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Sticky Information Versus Sticky Prices: A Proposal to Replace the New Keynesian Phillips Curve

N. Gregory Mankiw () and Ricardo Reis

Scholarly Articles from Harvard University Department of Economics

Abstract: This paper examines a model of dynamic price adjustment based on the assumption that information disseminates slowly throughout the population. Compared with the commonly used sticky-price model, this sticky-information model displays three related properties that are more consistent with accepted views about the effects of monetary policy. First, disinflations are always contractionary (although announced disinflations are less contractionary than surprise ones). Second, monetary policy shocks have their maximum impact on inflation with a substantial delay. Third, the change in inflation is positively correlated with the level of economic activity.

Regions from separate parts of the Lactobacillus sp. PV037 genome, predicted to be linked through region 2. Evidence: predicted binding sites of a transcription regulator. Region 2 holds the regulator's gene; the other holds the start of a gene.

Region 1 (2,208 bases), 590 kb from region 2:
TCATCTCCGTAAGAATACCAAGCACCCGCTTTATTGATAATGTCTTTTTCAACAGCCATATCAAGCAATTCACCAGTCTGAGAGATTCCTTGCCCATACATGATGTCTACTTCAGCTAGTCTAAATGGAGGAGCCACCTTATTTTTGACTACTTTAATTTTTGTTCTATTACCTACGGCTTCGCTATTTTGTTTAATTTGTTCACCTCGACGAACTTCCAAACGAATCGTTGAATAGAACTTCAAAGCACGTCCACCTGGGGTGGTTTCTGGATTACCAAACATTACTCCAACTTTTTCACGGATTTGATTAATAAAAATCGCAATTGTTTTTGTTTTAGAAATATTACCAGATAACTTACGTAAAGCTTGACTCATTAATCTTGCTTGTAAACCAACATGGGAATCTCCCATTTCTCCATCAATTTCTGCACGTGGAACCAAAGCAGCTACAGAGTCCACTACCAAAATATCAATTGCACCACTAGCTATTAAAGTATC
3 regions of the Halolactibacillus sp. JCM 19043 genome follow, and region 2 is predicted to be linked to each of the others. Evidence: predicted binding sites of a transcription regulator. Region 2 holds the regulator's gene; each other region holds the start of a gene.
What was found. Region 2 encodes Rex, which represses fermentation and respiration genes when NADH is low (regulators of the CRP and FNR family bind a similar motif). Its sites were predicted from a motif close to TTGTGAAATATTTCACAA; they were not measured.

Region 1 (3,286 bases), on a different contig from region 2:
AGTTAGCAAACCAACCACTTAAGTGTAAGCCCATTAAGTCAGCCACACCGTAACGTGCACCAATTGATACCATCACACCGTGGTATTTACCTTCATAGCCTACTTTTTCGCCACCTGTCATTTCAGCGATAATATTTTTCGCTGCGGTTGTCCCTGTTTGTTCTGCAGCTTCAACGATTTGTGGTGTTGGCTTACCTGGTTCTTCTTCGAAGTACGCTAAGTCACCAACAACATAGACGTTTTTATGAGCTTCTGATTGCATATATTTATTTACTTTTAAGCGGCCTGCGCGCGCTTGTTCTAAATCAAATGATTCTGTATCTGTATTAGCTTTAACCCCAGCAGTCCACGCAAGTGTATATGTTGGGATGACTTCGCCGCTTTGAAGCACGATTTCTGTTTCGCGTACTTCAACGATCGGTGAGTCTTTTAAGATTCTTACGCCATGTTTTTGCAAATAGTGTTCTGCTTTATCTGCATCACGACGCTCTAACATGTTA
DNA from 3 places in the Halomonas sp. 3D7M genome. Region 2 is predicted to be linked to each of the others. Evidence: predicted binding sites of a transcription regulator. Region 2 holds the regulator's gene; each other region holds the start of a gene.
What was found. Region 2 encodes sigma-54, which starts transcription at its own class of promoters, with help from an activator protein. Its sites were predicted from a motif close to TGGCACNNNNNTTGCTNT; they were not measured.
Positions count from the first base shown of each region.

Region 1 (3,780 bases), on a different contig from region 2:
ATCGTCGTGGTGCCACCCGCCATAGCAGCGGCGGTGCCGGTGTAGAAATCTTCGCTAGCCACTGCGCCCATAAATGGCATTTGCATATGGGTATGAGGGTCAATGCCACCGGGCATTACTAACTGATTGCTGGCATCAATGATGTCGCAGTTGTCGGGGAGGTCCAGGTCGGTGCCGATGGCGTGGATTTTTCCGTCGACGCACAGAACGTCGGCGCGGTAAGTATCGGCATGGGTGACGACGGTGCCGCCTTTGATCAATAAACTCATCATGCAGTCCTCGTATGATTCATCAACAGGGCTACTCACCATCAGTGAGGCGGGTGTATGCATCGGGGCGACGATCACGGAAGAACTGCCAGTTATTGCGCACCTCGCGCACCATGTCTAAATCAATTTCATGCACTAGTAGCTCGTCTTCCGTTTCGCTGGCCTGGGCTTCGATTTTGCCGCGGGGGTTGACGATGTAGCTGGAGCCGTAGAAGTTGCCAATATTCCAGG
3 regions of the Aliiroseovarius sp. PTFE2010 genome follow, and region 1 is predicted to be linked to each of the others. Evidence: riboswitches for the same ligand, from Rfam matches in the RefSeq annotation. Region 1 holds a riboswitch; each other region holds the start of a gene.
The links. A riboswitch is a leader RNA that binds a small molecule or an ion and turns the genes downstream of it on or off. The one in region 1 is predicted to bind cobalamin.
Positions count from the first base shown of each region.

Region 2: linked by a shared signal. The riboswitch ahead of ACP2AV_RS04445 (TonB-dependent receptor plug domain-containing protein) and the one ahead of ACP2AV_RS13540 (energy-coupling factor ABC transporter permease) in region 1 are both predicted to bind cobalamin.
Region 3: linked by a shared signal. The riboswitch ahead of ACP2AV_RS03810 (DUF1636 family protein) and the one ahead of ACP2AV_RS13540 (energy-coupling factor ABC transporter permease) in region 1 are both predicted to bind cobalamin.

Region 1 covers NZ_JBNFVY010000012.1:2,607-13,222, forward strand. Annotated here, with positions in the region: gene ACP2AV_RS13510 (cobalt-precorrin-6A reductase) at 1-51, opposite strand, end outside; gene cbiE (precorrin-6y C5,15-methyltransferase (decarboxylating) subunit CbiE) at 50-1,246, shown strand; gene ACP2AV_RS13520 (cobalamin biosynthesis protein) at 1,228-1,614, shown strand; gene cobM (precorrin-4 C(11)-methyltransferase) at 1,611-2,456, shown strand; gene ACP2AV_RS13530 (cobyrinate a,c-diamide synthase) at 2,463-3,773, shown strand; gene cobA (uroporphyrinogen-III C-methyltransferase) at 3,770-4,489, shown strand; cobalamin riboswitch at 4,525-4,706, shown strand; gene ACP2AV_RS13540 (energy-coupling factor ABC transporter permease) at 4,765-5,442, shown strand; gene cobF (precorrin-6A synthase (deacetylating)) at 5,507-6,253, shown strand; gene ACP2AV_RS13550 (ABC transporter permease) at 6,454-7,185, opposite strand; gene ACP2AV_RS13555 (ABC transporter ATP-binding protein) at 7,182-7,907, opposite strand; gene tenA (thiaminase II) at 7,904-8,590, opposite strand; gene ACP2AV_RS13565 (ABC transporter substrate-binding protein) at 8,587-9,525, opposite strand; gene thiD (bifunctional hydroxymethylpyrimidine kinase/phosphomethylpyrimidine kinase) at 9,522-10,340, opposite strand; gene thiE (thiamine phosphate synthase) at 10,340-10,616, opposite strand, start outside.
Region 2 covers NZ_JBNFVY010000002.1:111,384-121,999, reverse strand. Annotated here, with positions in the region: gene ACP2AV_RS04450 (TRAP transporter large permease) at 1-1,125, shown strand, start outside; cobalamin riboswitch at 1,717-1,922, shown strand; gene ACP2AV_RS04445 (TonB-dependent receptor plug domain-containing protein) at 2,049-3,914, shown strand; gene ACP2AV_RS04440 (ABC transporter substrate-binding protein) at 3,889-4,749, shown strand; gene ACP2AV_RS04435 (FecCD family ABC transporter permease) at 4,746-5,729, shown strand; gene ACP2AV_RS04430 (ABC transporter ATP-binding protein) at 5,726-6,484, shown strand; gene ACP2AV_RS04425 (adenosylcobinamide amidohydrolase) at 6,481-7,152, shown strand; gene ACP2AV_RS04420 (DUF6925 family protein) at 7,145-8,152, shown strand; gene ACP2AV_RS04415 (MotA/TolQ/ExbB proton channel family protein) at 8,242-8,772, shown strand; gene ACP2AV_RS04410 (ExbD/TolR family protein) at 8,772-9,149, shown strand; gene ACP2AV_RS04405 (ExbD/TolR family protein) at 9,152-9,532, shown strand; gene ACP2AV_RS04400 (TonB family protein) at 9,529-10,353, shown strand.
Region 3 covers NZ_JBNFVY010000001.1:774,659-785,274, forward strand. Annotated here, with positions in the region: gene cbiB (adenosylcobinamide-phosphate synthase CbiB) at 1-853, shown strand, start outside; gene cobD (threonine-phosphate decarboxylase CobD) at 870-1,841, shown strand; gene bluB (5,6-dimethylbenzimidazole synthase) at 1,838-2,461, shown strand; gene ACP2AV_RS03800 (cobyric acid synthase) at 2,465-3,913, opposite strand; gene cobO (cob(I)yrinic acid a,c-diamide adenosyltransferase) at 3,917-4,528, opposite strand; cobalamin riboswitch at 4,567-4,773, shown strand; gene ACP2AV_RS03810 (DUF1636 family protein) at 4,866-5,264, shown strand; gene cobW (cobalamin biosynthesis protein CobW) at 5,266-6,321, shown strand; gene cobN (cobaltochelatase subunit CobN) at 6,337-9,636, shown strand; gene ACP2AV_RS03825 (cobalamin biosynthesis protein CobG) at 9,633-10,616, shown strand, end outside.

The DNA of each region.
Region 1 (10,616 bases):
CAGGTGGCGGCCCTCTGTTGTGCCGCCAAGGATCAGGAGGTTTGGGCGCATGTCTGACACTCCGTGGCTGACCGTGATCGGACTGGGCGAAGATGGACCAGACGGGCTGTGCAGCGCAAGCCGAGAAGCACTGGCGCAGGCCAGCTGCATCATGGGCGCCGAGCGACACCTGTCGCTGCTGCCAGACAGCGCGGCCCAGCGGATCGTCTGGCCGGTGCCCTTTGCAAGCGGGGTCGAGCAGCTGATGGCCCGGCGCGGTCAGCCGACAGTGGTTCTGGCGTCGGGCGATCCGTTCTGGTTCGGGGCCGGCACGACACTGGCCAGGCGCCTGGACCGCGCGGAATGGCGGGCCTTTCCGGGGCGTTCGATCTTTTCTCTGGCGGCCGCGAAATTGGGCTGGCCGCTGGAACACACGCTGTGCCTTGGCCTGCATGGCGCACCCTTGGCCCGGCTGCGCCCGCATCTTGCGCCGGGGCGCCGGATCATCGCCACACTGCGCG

Date: 2002
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Published in Quarterly Journal of Economics -Cambridge Massachusetts-

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Journal Article: Sticky Information versus Sticky Prices: A Proposal to Replace the New Keynesian Phillips Curve (2002) Downloads
Journal Article: Sticky information versus sticky prices: a proposal to replace the New-Keynesian Phillips curve (2001) Downloads
Working Paper: Sticky Information Versus Sticky Prices: A Proposal to Replace the New Keynesian Phillips Curve (2001) Downloads
Working Paper: Sticky Information Versus Sticky Prices: A Proposal to Replace the New Keynesian Phillips Curve (2001) Downloads
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